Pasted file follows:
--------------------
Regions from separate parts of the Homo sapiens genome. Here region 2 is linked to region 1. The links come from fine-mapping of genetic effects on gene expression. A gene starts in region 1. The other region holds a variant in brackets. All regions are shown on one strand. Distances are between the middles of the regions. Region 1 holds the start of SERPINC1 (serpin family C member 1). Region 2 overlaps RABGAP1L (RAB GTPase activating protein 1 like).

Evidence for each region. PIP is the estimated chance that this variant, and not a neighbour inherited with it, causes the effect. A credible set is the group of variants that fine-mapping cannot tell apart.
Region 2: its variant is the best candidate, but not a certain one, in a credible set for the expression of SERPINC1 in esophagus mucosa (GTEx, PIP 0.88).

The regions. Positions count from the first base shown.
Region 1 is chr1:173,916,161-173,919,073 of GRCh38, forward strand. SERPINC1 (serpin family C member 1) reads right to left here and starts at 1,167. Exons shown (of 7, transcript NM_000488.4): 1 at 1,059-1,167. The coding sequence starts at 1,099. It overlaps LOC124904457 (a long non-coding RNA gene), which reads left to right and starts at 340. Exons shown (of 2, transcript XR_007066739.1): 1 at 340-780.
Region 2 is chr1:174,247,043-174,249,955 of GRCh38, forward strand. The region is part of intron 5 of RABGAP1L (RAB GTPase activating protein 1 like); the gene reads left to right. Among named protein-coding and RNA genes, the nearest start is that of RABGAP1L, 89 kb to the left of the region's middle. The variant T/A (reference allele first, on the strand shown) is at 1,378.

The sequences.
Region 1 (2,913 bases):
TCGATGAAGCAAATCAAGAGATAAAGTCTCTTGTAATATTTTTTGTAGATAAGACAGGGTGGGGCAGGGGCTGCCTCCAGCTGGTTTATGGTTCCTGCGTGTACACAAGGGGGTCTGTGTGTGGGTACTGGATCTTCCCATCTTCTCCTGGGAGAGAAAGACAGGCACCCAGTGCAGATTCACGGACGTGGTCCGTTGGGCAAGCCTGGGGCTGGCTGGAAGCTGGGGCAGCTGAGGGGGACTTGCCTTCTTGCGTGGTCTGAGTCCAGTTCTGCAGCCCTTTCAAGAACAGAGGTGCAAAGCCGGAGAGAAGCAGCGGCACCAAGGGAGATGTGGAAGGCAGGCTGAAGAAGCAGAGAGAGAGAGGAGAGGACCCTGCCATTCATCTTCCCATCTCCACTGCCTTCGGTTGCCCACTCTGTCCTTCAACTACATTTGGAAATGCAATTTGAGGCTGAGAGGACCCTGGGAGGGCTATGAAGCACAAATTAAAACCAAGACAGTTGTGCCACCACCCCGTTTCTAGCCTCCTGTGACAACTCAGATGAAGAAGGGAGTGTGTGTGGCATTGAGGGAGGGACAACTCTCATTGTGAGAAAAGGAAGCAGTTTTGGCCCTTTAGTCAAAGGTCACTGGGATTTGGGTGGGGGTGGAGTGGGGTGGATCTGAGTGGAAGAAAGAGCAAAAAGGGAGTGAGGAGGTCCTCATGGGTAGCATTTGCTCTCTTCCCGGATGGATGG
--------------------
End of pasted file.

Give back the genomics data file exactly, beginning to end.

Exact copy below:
Regions from separate parts of the Homo sapiens genome. Here region 2 is linked to region 1. The links come from fine-mapping of genetic effects on gene expression. A gene starts in region 1. The other region holds a variant in brackets. All regions are shown on one strand. Distances are between the middles of the regions. Region 1 holds the start of SERPINC1 (serpin family C member 1). Region 2 overlaps RABGAP1L (RAB GTPase activating protein 1 like).

Evidence for each region. PIP is the estimated chance that this variant, and not a neighbour inherited with it, causes the effect. A credible set is the group of variants that fine-mapping cannot tell apart.
Region 2: its variant is the best candidate, but not a certain one, in a credible set for the expression of SERPINC1 in esophagus mucosa (GTEx, PIP 0.88).

The regions. Positions count from the first base shown.
Region 1 is chr1:173,916,161-173,919,073 of GRCh38, forward strand. SERPINC1 (serpin family C member 1) reads right to left here and starts at 1,167. Exons shown (of 7, transcript NM_000488.4): 1 at 1,059-1,167. The coding sequence starts at 1,099. It overlaps LOC124904457 (a long non-coding RNA gene), which reads left to right and starts at 340. Exons shown (of 2, transcript XR_007066739.1): 1 at 340-780.
Region 2 is chr1:174,247,043-174,249,955 of GRCh38, forward strand. The region is part of intron 5 of RABGAP1L (RAB GTPase activating protein 1 like); the gene reads left to right. Among named protein-coding and RNA genes, the nearest start is that of RABGAP1L, 89 kb to the left of the region's middle. The variant T/A (reference allele first, on the strand shown) is at 1,378.

The sequences.
Region 1 (2,913 bases):
TCGATGAAGCAAATCAAGAGATAAAGTCTCTTGTAATATTTTTTGTAGATAAGACAGGGTGGGGCAGGGGCTGCCTCCAGCTGGTTTATGGTTCCTGCGTGTACACAAGGGGGTCTGTGTGTGGGTACTGGATCTTCCCATCTTCTCCTGGGAGAGAAAGACAGGCACCCAGTGCAGATTCACGGACGTGGTCCGTTGGGCAAGCCTGGGGCTGGCTGGAAGCTGGGGCAGCTGAGGGGGACTTGCCTTCTTGCGTGGTCTGAGTCCAGTTCTGCAGCCCTTTCAAGAACAGAGGTGCAAAGCCGGAGAGAAGCAGCGGCACCAAGGGAGATGTGGAAGGCAGGCTGAAGAAGCAGAGAGAGAGAGGAGAGGACCCTGCCATTCATCTTCCCATCTCCACTGCCTTCGGTTGCCCACTCTGTCCTTCAACTACATTTGGAAATGCAATTTGAGGCTGAGAGGACCCTGGGAGGGCTATGAAGCACAAATTAAAACCAAGACAGTTGTGCCACCACCCCGTTTCTAGCCTCCTGTGACAACTCAGATGAAGAAGGGAGTGTGTGTGGCATTGAGGGAGGGACAACTCTCATTGTGAGAAAAGGAAGCAGTTTTGGCCCTTTAGTCAAAGGTCACTGGGATTTGGGTGGGGGTGGAGTGGGGTGGATCTGAGTGGAAGAAAGAGCAAAAAGGGAGTGAGGAGGTCCTCATGGGTAGCATTTGCTCTCTTCCCGGATGGATGG